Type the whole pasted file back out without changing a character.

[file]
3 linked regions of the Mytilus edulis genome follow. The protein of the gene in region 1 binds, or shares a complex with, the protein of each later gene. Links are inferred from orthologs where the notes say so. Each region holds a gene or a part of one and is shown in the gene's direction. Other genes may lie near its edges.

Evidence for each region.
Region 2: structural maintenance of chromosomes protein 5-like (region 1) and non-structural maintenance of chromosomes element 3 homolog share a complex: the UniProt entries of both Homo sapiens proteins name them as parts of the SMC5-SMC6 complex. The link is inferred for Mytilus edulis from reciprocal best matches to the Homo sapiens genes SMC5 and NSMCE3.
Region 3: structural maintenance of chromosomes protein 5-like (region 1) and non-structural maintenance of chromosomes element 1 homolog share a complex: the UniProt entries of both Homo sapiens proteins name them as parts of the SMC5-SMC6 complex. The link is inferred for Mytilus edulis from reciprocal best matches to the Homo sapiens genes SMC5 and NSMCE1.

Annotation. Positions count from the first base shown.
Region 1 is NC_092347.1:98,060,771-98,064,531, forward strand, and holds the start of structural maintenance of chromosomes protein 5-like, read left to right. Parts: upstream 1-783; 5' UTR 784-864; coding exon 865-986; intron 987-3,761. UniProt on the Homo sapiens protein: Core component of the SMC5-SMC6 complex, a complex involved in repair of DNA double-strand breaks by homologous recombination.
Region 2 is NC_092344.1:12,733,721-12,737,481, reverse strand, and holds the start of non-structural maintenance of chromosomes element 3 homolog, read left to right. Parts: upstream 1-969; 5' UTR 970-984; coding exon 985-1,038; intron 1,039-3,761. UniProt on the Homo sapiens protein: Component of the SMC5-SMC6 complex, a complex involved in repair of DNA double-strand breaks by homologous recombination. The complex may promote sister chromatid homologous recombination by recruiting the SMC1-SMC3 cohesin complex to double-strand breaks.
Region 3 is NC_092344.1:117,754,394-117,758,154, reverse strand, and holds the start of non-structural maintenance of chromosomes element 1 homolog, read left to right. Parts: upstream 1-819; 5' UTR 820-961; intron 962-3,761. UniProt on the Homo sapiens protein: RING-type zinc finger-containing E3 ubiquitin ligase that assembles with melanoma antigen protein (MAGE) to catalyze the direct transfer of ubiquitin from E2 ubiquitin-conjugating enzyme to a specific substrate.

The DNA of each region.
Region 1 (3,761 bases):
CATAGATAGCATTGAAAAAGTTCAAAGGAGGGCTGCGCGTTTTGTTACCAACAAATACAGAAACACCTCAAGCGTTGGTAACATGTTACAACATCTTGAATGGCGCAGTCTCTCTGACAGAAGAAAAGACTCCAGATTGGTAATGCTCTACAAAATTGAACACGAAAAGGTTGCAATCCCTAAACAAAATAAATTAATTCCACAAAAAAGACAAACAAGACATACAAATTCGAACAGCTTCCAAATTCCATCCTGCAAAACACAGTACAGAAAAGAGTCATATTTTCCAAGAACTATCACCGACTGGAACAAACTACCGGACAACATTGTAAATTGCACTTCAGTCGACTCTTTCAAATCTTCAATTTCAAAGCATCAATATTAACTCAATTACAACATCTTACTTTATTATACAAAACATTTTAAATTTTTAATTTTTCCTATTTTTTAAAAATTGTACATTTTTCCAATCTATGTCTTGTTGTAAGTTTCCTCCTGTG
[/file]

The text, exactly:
3 linked regions of the Mytilus edulis genome follow. The protein of the gene in region 1 binds, or shares a complex with, the protein of each later gene. Links are inferred from orthologs where the notes say so. Each region holds a gene or a part of one and is shown in the gene's direction. Other genes may lie near its edges.

Evidence for each region.
Region 2: structural maintenance of chromosomes protein 5-like (region 1) and non-structural maintenance of chromosomes element 3 homolog share a complex: the UniProt entries of both Homo sapiens proteins name them as parts of the SMC5-SMC6 complex. The link is inferred for Mytilus edulis from reciprocal best matches to the Homo sapiens genes SMC5 and NSMCE3.
Region 3: structural maintenance of chromosomes protein 5-like (region 1) and non-structural maintenance of chromosomes element 1 homolog share a complex: the UniProt entries of both Homo sapiens proteins name them as parts of the SMC5-SMC6 complex. The link is inferred for Mytilus edulis from reciprocal best matches to the Homo sapiens genes SMC5 and NSMCE1.

Annotation. Positions count from the first base shown.
Region 1 is NC_092347.1:98,060,771-98,064,531, forward strand, and holds the start of structural maintenance of chromosomes protein 5-like, read left to right. Parts: upstream 1-783; 5' UTR 784-864; coding exon 865-986; intron 987-3,761. UniProt on the Homo sapiens protein: Core component of the SMC5-SMC6 complex, a complex involved in repair of DNA double-strand breaks by homologous recombination.
Region 2 is NC_092344.1:12,733,721-12,737,481, reverse strand, and holds the start of non-structural maintenance of chromosomes element 3 homolog, read left to right. Parts: upstream 1-969; 5' UTR 970-984; coding exon 985-1,038; intron 1,039-3,761. UniProt on the Homo sapiens protein: Component of the SMC5-SMC6 complex, a complex involved in repair of DNA double-strand breaks by homologous recombination. The complex may promote sister chromatid homologous recombination by recruiting the SMC1-SMC3 cohesin complex to double-strand breaks.
Region 3 is NC_092344.1:117,754,394-117,758,154, reverse strand, and holds the start of non-structural maintenance of chromosomes element 1 homolog, read left to right. Parts: upstream 1-819; 5' UTR 820-961; intron 962-3,761. UniProt on the Homo sapiens protein: RING-type zinc finger-containing E3 ubiquitin ligase that assembles with melanoma antigen protein (MAGE) to catalyze the direct transfer of ubiquitin from E2 ubiquitin-conjugating enzyme to a specific substrate.

The DNA of each region.
Region 1 (3,761 bases):
CATAGATAGCATTGAAAAAGTTCAAAGGAGGGCTGCGCGTTTTGTTACCAACAAATACAGAAACACCTCAAGCGTTGGTAACATGTTACAACATCTTGAATGGCGCAGTCTCTCTGACAGAAGAAAAGACTCCAGATTGGTAATGCTCTACAAAATTGAACACGAAAAGGTTGCAATCCCTAAACAAAATAAATTAATTCCACAAAAAAGACAAACAAGACATACAAATTCGAACAGCTTCCAAATTCCATCCTGCAAAACACAGTACAGAAAAGAGTCATATTTTCCAAGAACTATCACCGACTGGAACAAACTACCGGACAACATTGTAAATTGCACTTCAGTCGACTCTTTCAAATCTTCAATTTCAAAGCATCAATATTAACTCAATTACAACATCTTACTTTATTATACAAAACATTTTAAATTTTTAATTTTTCCTATTTTTTAAAAATTGTACATTTTTCCAATCTATGTCTTGTTGTAAGTTTCCTCCTGTG